Single cell and spatial analysis empower new potential modes of treatment for autoimmune disease

Olivia-10x on March 27, 2020

Guest Author: Jamie Schwendinger

Explore the perplexing story of autoimmune disease, and how single cell and spatial analysis of conditions like rheumatoid arthritis, multiple sclerosis, type 1 diabetes, lupus, and Crohn’s disease are giving researchers new insights into treatment. We highlight the work our customers have done to understand autoimmune disorders, in honor of National Autoimmune Diseases Awareness Month.

Autoimmune diseases may represent the worst type of betrayal. The body’s own defense system, presumed to protect from harm and kill invaders, instead turns on its host. This internal malfunction manifests in a number of different ways, with diseases localized to specific organs or broadly systemic, and through varying mechanisms. At their core, however, autoimmune diseases arise from a defect in immune tolerance.

Immune tolerance is the process by which the body prunes the immune system to keep it from attacking self tissues. Central tolerance operates during immune cell development. In the thymus, T cells—a type of white blood cell that rouse targeted attacks on faulty host cells, like cancer cells or cells infected by a virus—that express cell surface receptors activated by ‘self’ antigens are destroyed or reprogrammed into T regulatory cells. B cells produced in the bone marrow face a similar fate, where cells expressing self-recognizing antibodies either undergo apoptosis or receptor editing. However, central tolerance is imperfect: like a leaky faucet aberrantly releasing droplets of water, self-recognizing immune cells can escape the defensive barriers of central tolerance. In fact, one study of healthy adults showed that the prevalence of self-recognizing CD8+ T cells was comparable to cells that recognized novel viral particles (1).

Figure 1. t-Distributed Stochastic Neighbor Embedding (tSNE) projections of ~8000 peripheral blood mononuclear cells (PBMCs), using the Single Cell Gene Expression Solution (A, B). Every dot is a single cell and cells are clustered together based on their gene expression and/or protein expression profiles. Cell annotation was performed manually by reviewing the highly expressed genes/proteins in each cluster and assigning a cell type based on the published literature. CREDIT: 10x Genomics, LIT000046 RevA Immunology Capabilities Brochure
Figure 1. t-Distributed Stochastic Neighbor Embedding (tSNE) projections of ~8000 peripheral blood mononuclear cells (PBMCs), using the Single Cell Gene Expression Solution (A, B). Every dot is a single cell and cells are clustered together based on their gene expression and/or protein expression profiles. Cell annotation was performed manually by reviewing the highly expressed genes/proteins in each cluster and assigning a cell type based on the published literature. CREDIT: 10x Genomics, LIT000046 RevA Immunology Capabilities Brochure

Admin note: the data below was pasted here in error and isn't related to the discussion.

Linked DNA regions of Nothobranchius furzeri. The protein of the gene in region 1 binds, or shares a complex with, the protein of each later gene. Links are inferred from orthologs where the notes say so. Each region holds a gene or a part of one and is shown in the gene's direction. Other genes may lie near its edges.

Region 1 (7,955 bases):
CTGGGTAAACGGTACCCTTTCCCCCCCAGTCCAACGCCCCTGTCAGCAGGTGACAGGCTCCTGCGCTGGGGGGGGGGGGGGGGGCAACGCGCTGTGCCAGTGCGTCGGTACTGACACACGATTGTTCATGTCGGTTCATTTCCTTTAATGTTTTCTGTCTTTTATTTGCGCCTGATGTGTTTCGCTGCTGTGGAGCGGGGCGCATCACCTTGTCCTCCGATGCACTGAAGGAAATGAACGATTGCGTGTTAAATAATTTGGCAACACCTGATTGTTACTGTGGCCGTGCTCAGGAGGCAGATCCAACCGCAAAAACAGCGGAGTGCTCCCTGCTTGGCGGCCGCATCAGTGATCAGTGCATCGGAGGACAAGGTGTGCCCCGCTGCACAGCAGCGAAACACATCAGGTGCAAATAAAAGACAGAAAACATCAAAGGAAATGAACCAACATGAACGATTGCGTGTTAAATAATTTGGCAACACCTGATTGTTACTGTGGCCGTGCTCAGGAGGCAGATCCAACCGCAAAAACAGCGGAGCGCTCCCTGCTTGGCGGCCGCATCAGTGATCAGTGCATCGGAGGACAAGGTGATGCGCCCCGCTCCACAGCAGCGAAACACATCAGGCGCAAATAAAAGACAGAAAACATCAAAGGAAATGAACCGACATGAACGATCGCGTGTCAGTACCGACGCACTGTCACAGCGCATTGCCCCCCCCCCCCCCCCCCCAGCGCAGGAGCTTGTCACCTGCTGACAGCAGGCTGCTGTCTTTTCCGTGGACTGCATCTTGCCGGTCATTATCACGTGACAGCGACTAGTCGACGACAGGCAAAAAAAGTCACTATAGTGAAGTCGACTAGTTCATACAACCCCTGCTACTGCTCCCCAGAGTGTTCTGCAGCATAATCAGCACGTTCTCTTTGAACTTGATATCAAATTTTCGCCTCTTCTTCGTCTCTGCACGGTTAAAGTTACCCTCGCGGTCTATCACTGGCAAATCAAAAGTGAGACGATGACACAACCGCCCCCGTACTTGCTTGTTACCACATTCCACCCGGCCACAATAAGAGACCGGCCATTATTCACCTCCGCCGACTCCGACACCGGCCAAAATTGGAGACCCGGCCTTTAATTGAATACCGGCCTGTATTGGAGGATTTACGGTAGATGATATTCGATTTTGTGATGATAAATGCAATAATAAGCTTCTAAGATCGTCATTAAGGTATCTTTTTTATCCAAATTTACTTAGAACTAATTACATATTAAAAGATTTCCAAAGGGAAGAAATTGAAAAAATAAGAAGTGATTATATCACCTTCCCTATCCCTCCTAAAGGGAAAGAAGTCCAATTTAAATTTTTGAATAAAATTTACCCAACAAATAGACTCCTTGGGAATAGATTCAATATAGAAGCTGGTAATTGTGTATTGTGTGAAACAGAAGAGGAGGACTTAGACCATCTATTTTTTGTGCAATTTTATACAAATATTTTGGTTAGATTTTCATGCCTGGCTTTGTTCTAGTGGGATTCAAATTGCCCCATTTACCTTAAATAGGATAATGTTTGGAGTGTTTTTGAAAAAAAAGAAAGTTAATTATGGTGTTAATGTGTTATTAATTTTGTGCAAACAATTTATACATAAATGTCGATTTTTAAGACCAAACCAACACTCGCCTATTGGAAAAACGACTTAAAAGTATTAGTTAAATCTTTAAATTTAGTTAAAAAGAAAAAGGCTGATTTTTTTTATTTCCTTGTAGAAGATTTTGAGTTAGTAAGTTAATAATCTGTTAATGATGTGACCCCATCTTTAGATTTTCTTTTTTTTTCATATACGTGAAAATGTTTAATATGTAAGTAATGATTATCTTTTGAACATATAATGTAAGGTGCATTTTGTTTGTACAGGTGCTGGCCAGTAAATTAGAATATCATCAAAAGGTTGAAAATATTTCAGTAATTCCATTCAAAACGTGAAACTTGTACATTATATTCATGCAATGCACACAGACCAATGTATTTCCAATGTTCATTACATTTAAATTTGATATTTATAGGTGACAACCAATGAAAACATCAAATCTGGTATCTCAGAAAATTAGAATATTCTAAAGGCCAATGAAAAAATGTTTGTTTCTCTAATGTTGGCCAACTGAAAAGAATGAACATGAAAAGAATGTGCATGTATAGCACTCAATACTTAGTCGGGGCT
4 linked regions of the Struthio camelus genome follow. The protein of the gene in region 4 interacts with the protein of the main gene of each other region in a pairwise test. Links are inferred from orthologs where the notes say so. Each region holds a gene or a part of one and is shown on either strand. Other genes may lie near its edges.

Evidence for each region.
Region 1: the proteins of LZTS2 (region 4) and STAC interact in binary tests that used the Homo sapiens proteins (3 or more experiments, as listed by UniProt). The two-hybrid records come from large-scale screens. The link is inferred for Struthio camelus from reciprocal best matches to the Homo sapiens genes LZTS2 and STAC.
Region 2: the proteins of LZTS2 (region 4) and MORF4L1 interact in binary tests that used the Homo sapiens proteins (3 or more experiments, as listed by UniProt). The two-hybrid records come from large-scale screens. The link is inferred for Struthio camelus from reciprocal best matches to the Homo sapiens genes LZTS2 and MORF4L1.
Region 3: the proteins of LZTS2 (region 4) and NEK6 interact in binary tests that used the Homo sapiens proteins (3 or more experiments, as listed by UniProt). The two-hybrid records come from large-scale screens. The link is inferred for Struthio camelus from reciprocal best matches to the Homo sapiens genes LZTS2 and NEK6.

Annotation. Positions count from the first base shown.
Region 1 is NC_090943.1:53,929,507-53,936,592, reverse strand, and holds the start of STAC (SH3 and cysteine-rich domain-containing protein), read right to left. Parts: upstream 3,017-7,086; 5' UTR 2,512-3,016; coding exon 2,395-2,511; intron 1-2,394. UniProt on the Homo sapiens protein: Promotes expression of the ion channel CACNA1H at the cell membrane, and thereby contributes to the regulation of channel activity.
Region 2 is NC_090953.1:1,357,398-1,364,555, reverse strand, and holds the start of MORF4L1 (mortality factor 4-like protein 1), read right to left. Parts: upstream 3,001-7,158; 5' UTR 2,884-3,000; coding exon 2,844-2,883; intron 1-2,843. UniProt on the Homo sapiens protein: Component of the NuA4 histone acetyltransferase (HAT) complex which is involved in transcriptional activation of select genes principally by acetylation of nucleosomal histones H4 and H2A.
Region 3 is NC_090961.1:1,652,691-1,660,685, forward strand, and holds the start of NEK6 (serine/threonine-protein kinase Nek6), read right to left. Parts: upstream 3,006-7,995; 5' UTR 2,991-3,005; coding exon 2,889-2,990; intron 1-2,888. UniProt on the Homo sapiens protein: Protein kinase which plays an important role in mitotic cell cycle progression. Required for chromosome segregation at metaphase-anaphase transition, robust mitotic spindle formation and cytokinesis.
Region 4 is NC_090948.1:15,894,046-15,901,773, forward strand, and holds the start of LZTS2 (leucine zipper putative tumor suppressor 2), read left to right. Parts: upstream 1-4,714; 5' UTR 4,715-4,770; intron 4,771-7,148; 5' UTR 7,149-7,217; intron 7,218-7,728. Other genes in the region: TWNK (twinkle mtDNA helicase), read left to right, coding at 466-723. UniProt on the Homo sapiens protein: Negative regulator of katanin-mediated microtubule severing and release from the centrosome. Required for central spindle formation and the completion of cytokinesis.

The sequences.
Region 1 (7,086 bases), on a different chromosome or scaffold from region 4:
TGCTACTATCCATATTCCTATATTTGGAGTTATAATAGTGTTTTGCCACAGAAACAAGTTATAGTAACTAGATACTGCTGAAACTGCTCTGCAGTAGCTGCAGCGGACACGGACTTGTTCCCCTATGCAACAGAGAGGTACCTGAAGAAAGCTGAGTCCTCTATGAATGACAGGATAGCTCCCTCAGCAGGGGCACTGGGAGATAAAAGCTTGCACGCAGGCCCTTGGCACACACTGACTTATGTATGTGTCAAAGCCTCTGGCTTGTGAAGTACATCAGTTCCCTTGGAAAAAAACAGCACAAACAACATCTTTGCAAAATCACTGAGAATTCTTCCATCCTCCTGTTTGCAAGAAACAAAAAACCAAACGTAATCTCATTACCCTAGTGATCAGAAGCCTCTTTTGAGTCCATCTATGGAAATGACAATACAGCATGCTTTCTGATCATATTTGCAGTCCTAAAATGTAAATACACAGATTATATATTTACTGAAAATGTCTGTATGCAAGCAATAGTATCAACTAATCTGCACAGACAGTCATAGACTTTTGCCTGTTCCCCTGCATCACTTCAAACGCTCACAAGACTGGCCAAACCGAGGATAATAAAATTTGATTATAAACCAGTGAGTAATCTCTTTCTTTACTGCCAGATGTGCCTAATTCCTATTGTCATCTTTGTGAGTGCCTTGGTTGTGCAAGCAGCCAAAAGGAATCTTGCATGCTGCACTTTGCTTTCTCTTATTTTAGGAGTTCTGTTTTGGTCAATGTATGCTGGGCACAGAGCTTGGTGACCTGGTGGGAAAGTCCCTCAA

How do we keep all these escaped, self-reactive cells from mounting an immune response? One way is through a secondary gatekeeper: peripheral tolerance. Mechanisms of peripheral tolerance include inhibitory molecules, anergy, ignorance, and suppression by regulatory T cells. Inhibitory molecules expressed on the surface of T and B cells include CTLA-4, PD-1, and VISTA, all of which suppress immune response. Anergy is “an acquired state of functional unresponsiveness” and impacts both T and B cells. Ignorance is a lack of inflammatory response to antigens by circulating immune cells, and includes physical sequestration of antigens in areas like the central nervous system, testis, and eye. Regulatory T (T reg) cells suppress immune response by inhibiting T-cell proliferation and cytokine production. They are characterized by expression of forkhead box P3 (FOXP3), a transcription factor essential for T reg production and function (1).

However, even with these checks in place, tolerance can go awry.

Over 80 inflammatory disorders have been identified, and together they make up autoimmune disease. These disorders arise from defects in tolerance and are characterized by inappropriate inflammation. Affecting 7–9% of the population, though more prominently in women (1), autoimmune diseases result from a combination of genetic and environmental factors, lack a clear cause, and have no cures.

In the following studies, we explore several autoimmune diseases, including those that affect specific organs—Crohn’s disease, Type 1 diabetes, and multiple sclerosis—and others that spread to multiple tissues in the body—lupus and rheumatoid arthritis. Now, with the help of single cell and spatial analysis, researchers can interrogate and master the underlying biology of these perplexing disorders. And as these studies demonstrate, researchers are empowered to uncover new possible routes of treatment, offering hope for alternative treatment options beyond managing the symptoms of autoimmune disease.

Redefining treatment for organ-specific autoimmune disease